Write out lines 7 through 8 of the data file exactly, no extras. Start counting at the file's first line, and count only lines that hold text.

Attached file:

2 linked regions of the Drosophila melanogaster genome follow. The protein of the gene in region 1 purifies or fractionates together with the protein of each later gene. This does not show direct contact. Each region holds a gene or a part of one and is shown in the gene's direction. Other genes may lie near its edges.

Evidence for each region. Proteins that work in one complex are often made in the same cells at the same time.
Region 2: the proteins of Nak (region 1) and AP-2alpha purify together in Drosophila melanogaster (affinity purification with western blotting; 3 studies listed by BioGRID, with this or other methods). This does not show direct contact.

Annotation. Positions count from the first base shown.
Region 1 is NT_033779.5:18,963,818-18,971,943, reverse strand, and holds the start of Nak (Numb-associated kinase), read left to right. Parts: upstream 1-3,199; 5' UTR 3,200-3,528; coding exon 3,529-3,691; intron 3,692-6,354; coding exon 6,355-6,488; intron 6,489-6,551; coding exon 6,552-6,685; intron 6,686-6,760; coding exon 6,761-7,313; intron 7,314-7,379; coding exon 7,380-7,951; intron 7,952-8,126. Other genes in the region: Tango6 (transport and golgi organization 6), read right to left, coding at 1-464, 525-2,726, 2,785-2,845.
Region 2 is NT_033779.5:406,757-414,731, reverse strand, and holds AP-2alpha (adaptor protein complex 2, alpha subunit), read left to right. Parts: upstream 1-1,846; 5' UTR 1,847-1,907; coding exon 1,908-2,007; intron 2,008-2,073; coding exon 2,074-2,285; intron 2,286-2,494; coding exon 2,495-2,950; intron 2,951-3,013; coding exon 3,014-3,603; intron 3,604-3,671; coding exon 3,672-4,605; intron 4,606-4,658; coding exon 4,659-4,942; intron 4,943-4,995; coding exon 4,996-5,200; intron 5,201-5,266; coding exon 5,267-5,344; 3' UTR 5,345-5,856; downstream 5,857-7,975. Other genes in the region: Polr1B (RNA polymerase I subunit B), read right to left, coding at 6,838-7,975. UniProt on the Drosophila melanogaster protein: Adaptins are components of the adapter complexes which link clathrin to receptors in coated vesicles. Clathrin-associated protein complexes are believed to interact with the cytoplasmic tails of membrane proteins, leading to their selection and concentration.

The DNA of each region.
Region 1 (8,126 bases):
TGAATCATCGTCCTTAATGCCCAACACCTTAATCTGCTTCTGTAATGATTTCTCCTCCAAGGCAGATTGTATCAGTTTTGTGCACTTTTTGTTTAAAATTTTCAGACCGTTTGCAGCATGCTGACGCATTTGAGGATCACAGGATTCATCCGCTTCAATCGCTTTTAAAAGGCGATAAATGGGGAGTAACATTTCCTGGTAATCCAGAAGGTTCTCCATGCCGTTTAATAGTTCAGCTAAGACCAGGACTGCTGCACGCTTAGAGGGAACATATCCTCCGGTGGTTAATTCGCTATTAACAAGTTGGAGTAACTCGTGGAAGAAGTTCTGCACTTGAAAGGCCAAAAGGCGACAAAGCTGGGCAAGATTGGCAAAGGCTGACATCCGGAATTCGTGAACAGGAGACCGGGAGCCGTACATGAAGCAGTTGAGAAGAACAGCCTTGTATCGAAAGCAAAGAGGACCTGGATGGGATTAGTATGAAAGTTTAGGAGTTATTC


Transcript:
The DNA of each region.
Region 1 (8,126 bases):